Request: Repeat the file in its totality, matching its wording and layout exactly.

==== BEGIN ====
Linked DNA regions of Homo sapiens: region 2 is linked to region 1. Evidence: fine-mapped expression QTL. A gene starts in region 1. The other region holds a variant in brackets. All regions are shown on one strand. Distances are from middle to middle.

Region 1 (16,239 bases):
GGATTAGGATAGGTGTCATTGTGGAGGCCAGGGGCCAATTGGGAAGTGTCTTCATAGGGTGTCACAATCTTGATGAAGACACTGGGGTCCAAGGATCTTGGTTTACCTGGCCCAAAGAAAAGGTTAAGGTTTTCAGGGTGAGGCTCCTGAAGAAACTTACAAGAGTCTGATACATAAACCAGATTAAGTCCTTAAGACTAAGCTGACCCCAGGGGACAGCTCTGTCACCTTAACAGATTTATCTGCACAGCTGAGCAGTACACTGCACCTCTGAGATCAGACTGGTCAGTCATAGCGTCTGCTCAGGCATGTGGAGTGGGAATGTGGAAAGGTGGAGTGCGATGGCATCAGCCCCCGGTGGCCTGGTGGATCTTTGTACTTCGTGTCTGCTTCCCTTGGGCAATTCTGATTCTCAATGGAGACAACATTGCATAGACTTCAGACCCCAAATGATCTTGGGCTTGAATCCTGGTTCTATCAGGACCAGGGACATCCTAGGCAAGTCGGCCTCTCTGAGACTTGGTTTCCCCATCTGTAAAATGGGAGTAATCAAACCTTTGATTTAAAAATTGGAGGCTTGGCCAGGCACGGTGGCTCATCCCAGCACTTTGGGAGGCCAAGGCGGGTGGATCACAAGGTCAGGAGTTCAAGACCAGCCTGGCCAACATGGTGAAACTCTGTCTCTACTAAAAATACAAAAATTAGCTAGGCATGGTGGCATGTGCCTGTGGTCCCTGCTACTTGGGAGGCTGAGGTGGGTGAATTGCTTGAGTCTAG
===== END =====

Linked DNA regions of Homo sapiens: region 2 is linked to region 1. Evidence: fine-mapped expression QTL. A gene starts in region 1. The other region holds a variant in brackets. All regions are shown on one strand. Distances are from middle to middle.

Region 1 (16,239 bases):
GGATTAGGATAGGTGTCATTGTGGAGGCCAGGGGCCAATTGGGAAGTGTCTTCATAGGGTGTCACAATCTTGATGAAGACACTGGGGTCCAAGGATCTTGGTTTACCTGGCCCAAAGAAAAGGTTAAGGTTTTCAGGGTGAGGCTCCTGAAGAAACTTACAAGAGTCTGATACATAAACCAGATTAAGTCCTTAAGACTAAGCTGACCCCAGGGGACAGCTCTGTCACCTTAACAGATTTATCTGCACAGCTGAGCAGTACACTGCACCTCTGAGATCAGACTGGTCAGTCATAGCGTCTGCTCAGGCATGTGGAGTGGGAATGTGGAAAGGTGGAGTGCGATGGCATCAGCCCCCGGTGGCCTGGTGGATCTTTGTACTTCGTGTCTGCTTCCCTTGGGCAATTCTGATTCTCAATGGAGACAACATTGCATAGACTTCAGACCCCAAATGATCTTGGGCTTGAATCCTGGTTCTATCAGGACCAGGGACATCCTAGGCAAGTCGGCCTCTCTGAGACTTGGTTTCCCCATCTGTAAAATGGGAGTAATCAAACCTTTGATTTAAAAATTGGAGGCTTGGCCAGGCACGGTGGCTCATCCCAGCACTTTGGGAGGCCAAGGCGGGTGGATCACAAGGTCAGGAGTTCAAGACCAGCCTGGCCAACATGGTGAAACTCTGTCTCTACTAAAAATACAAAAATTAGCTAGGCATGGTGGCATGTGCCTGTGGTCCCTGCTACTTGGGAGGCTGAGGTGGGTGAATTGCTTGAGTCTAG